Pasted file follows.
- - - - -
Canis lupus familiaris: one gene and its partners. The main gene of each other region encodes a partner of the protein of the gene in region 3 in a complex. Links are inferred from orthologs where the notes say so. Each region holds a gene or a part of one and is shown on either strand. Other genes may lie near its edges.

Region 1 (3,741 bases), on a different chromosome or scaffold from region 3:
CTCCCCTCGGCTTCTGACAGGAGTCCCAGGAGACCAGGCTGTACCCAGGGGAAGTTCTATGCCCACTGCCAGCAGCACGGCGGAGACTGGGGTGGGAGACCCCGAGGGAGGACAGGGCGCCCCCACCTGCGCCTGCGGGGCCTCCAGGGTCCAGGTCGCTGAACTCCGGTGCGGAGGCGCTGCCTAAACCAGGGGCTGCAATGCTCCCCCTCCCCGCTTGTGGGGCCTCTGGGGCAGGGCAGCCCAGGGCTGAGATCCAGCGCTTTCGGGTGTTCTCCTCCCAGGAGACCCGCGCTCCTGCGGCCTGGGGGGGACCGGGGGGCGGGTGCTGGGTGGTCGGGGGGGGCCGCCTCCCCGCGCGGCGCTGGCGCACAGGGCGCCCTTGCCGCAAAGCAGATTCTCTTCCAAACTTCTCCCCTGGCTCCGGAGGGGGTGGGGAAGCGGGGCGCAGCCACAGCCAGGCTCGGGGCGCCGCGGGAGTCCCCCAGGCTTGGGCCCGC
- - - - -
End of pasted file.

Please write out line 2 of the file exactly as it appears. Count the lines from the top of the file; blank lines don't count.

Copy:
Region 1 (3,741 bases), on a different chromosome or scaffold from region 3: